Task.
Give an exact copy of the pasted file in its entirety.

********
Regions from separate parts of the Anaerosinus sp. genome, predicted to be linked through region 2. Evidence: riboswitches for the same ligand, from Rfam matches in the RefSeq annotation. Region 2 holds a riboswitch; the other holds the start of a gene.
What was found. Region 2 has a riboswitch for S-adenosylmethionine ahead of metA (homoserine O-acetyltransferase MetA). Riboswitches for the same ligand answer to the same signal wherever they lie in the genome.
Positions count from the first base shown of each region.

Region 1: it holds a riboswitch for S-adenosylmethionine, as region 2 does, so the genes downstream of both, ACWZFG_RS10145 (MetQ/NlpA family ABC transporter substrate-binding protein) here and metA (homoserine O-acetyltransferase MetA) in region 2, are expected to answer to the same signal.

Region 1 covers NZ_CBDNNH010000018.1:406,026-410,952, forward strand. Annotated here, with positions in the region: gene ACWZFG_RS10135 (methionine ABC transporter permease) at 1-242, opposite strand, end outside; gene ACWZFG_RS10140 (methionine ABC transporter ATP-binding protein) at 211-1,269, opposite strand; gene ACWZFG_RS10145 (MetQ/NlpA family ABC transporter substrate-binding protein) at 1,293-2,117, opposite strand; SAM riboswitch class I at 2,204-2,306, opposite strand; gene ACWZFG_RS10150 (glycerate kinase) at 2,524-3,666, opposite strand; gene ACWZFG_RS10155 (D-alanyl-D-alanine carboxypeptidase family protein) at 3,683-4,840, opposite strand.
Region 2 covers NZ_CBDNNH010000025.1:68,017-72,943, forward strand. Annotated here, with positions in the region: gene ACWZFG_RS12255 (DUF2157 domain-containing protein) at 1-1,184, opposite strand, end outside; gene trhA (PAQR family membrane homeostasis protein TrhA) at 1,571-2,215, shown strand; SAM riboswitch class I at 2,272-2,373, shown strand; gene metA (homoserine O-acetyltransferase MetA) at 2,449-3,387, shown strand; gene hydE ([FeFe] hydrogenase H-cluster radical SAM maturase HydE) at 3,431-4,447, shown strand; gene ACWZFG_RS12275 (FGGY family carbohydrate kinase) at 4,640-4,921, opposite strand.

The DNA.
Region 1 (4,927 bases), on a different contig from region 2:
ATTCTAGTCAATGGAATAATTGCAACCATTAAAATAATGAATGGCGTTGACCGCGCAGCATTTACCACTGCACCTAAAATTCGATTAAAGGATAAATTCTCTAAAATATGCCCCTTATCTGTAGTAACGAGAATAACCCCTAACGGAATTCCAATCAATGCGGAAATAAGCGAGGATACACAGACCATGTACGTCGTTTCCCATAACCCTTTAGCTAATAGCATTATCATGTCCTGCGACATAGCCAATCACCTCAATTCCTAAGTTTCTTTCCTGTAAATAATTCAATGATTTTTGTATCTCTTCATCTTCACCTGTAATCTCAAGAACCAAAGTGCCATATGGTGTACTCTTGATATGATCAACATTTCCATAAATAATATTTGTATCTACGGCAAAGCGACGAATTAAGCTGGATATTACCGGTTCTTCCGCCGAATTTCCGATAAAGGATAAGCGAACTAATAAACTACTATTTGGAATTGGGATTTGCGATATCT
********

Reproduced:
Regions from separate parts of the Anaerosinus sp. genome, predicted to be linked through region 2. Evidence: riboswitches for the same ligand, from Rfam matches in the RefSeq annotation. Region 2 holds a riboswitch; the other holds the start of a gene.
What was found. Region 2 has a riboswitch for S-adenosylmethionine ahead of metA (homoserine O-acetyltransferase MetA). Riboswitches for the same ligand answer to the same signal wherever they lie in the genome.
Positions count from the first base shown of each region.

Region 1: it holds a riboswitch for S-adenosylmethionine, as region 2 does, so the genes downstream of both, ACWZFG_RS10145 (MetQ/NlpA family ABC transporter substrate-binding protein) here and metA (homoserine O-acetyltransferase MetA) in region 2, are expected to answer to the same signal.

Region 1 covers NZ_CBDNNH010000018.1:406,026-410,952, forward strand. Annotated here, with positions in the region: gene ACWZFG_RS10135 (methionine ABC transporter permease) at 1-242, opposite strand, end outside; gene ACWZFG_RS10140 (methionine ABC transporter ATP-binding protein) at 211-1,269, opposite strand; gene ACWZFG_RS10145 (MetQ/NlpA family ABC transporter substrate-binding protein) at 1,293-2,117, opposite strand; SAM riboswitch class I at 2,204-2,306, opposite strand; gene ACWZFG_RS10150 (glycerate kinase) at 2,524-3,666, opposite strand; gene ACWZFG_RS10155 (D-alanyl-D-alanine carboxypeptidase family protein) at 3,683-4,840, opposite strand.
Region 2 covers NZ_CBDNNH010000025.1:68,017-72,943, forward strand. Annotated here, with positions in the region: gene ACWZFG_RS12255 (DUF2157 domain-containing protein) at 1-1,184, opposite strand, end outside; gene trhA (PAQR family membrane homeostasis protein TrhA) at 1,571-2,215, shown strand; SAM riboswitch class I at 2,272-2,373, shown strand; gene metA (homoserine O-acetyltransferase MetA) at 2,449-3,387, shown strand; gene hydE ([FeFe] hydrogenase H-cluster radical SAM maturase HydE) at 3,431-4,447, shown strand; gene ACWZFG_RS12275 (FGGY family carbohydrate kinase) at 4,640-4,921, opposite strand.

The DNA.
Region 1 (4,927 bases), on a different contig from region 2:
ATTCTAGTCAATGGAATAATTGCAACCATTAAAATAATGAATGGCGTTGACCGCGCAGCATTTACCACTGCACCTAAAATTCGATTAAAGGATAAATTCTCTAAAATATGCCCCTTATCTGTAGTAACGAGAATAACCCCTAACGGAATTCCAATCAATGCGGAAATAAGCGAGGATACACAGACCATGTACGTCGTTTCCCATAACCCTTTAGCTAATAGCATTATCATGTCCTGCGACATAGCCAATCACCTCAATTCCTAAGTTTCTTTCCTGTAAATAATTCAATGATTTTTGTATCTCTTCATCTTCACCTGTAATCTCAAGAACCAAAGTGCCATATGGTGTACTCTTGATATGATCAACATTTCCATAAATAATATTTGTATCTACGGCAAAGCGACGAATTAAGCTGGATATTACCGGTTCTTCCGCCGAATTTCCGATAAAGGATAAGCGAACTAATAAACTACTATTTGGAATTGGGATTTGCGATATCT